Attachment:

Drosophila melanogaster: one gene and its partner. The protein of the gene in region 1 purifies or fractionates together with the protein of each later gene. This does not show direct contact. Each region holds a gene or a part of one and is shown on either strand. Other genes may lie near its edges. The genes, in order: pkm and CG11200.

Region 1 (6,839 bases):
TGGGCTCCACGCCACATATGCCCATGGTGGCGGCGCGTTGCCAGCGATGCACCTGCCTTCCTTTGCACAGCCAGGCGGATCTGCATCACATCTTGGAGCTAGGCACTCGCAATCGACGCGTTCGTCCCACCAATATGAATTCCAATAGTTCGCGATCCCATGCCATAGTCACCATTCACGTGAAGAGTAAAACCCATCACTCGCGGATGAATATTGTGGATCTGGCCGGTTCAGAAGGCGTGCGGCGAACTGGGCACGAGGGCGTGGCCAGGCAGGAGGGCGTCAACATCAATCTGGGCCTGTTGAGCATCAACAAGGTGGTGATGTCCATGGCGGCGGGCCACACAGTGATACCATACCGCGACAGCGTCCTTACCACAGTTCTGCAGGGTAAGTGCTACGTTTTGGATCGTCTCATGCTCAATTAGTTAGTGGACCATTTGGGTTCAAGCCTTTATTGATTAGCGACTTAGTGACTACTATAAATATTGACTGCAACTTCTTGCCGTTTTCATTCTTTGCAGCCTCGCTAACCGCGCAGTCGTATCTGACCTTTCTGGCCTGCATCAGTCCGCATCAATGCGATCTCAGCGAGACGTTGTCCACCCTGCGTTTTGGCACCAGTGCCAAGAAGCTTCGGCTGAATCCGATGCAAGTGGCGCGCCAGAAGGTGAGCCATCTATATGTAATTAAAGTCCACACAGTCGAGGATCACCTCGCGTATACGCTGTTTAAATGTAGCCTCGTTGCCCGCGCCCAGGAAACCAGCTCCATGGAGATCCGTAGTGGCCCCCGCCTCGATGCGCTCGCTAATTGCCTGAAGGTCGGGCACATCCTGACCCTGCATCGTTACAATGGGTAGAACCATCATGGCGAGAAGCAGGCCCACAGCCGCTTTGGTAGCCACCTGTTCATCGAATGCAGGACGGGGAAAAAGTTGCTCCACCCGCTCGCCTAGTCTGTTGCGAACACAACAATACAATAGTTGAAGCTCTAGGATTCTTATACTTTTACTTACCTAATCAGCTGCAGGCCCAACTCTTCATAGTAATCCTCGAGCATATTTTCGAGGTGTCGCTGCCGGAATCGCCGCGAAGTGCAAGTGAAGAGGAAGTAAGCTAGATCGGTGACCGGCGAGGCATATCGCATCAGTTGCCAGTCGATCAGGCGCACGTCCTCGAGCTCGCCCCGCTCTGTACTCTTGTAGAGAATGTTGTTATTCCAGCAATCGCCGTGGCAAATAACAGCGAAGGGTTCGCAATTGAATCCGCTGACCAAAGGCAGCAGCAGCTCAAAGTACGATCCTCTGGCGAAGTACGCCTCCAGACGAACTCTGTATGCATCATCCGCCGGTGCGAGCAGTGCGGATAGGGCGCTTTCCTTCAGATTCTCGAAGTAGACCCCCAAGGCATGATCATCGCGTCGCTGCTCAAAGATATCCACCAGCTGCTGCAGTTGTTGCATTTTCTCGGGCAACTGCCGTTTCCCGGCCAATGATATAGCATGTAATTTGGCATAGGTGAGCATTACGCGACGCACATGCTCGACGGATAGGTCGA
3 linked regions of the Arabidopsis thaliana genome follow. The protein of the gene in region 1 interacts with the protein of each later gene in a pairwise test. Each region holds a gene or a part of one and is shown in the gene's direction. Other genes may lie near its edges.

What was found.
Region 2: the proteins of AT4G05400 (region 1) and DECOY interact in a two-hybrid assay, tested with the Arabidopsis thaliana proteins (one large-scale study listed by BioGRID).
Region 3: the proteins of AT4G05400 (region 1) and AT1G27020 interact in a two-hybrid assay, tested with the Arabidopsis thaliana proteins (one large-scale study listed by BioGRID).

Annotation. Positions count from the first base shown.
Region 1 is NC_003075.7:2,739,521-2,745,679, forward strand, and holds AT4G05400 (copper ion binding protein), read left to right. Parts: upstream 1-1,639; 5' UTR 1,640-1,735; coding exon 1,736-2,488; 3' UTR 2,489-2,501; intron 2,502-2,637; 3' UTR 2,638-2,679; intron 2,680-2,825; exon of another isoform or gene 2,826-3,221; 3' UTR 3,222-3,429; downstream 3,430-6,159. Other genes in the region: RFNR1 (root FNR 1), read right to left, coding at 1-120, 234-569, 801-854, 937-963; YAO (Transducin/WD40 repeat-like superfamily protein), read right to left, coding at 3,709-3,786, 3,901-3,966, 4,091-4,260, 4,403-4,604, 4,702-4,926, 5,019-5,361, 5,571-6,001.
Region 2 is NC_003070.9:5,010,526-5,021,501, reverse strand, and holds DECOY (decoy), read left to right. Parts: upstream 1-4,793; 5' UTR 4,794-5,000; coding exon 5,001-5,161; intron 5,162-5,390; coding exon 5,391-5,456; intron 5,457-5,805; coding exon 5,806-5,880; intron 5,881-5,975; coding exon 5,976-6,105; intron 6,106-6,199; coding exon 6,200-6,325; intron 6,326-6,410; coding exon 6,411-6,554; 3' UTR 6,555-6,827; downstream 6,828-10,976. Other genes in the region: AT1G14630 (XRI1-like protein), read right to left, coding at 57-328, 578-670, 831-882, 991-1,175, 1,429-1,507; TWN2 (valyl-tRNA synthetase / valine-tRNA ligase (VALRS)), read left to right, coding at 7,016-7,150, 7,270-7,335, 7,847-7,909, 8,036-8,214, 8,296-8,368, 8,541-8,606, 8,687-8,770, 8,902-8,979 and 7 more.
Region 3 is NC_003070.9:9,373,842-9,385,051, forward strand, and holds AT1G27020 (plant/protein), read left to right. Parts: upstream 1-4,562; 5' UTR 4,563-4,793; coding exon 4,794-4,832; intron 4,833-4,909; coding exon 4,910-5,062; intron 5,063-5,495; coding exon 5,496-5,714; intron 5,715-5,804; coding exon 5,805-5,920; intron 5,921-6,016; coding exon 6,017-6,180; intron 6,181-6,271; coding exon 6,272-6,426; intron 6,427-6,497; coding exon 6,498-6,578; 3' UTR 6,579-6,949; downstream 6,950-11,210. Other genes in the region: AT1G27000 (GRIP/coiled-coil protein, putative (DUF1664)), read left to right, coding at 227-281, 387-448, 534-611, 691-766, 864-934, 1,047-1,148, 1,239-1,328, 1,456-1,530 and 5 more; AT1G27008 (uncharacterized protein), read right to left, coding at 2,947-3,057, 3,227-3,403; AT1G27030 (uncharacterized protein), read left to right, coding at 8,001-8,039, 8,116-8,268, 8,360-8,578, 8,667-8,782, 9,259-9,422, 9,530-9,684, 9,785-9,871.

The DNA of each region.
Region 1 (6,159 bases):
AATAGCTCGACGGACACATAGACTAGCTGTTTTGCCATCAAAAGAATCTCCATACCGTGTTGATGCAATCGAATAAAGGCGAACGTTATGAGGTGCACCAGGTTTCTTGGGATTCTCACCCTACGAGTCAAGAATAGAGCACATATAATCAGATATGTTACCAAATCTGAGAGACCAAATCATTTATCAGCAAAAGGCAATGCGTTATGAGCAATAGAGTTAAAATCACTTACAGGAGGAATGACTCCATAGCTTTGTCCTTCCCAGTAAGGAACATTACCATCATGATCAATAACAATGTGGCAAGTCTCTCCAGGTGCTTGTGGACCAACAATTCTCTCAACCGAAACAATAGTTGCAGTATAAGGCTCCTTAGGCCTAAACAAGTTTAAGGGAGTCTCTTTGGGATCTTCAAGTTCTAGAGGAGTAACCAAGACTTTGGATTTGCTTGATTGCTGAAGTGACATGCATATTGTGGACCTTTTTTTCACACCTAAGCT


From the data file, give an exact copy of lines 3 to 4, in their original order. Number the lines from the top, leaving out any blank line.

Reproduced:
TGGGCTCCACGCCACATATGCCCATGGTGGCGGCGCGTTGCCAGCGATGCACCTGCCTTCCTTTGCACAGCCAGGCGGATCTGCATCACATCTTGGAGCTAGGCACTCGCAATCGACGCGTTCGTCCCACCAATATGAATTCCAATAGTTCGCGATCCCATGCCATAGTCACCATTCACGTGAAGAGTAAAACCCATCACTCGCGGATGAATATTGTGGATCTGGCCGGTTCAGAAGGCGTGCGGCGAACTGGGCACGAGGGCGTGGCCAGGCAGGAGGGCGTCAACATCAATCTGGGCCTGTTGAGCATCAACAAGGTGGTGATGTCCATGGCGGCGGGCCACACAGTGATACCATACCGCGACAGCGTCCTTACCACAGTTCTGCAGGGTAAGTGCTACGTTTTGGATCGTCTCATGCTCAATTAGTTAGTGGACCATTTGGGTTCAAGCCTTTATTGATTAGCGACTTAGTGACTACTATAAATATTGACTGCAACTTCTTGCCGTTTTCATTCTTTGCAGCCTCGCTAACCGCGCAGTCGTATCTGACCTTTCTGGCCTGCATCAGTCCGCATCAATGCGATCTCAGCGAGACGTTGTCCACCCTGCGTTTTGGCACCAGTGCCAAGAAGCTTCGGCTGAATCCGATGCAAGTGGCGCGCCAGAAGGTGAGCCATCTATATGTAATTAAAGTCCACACAGTCGAGGATCACCTCGCGTATACGCTGTTTAAATGTAGCCTCGTTGCCCGCGCCCAGGAAACCAGCTCCATGGAGATCCGTAGTGGCCCCCGCCTCGATGCGCTCGCTAATTGCCTGAAGGTCGGGCACATCCTGACCCTGCATCGTTACAATGGGTAGAACCATCATGGCGAGAAGCAGGCCCACAGCCGCTTTGGTAGCCACCTGTTCATCGAATGCAGGACGGGGAAAAAGTTGCTCCACCCGCTCGCCTAGTCTGTTGCGAACACAACAATACAATAGTTGAAGCTCTAGGATTCTTATACTTTTACTTACCTAATCAGCTGCAGGCCCAACTCTTCATAGTAATCCTCGAGCATATTTTCGAGGTGTCGCTGCCGGAATCGCCGCGAAGTGCAAGTGAAGAGGAAGTAAGCTAGATCGGTGACCGGCGAGGCATATCGCATCAGTTGCCAGTCGATCAGGCGCACGTCCTCGAGCTCGCCCCGCTCTGTACTCTTGTAGAGAATGTTGTTATTCCAGCAATCGCCGTGGCAAATAACAGCGAAGGGTTCGCAATTGAATCCGCTGACCAAAGGCAGCAGCAGCTCAAAGTACGATCCTCTGGCGAAGTACGCCTCCAGACGAACTCTGTATGCATCATCCGCCGGTGCGAGCAGTGCGGATAGGGCGCTTTCCTTCAGATTCTCGAAGTAGACCCCCAAGGCATGATCATCGCGTCGCTGCTCAAAGATATCCACCAGCTGCTGCAGTTGTTGCATTTTCTCGGGCAACTGCCGTTTCCCGGCCAATGATATAGCATGTAATTTGGCATAGGTGAGCATTACGCGACGCACATGCTCGACGGATAGGTCGA
3 linked regions of the Arabidopsis thaliana genome follow. The protein of the gene in region 1 interacts with the protein of each later gene in a pairwise test. Each region holds a gene or a part of one and is shown in the gene's direction. Other genes may lie near its edges.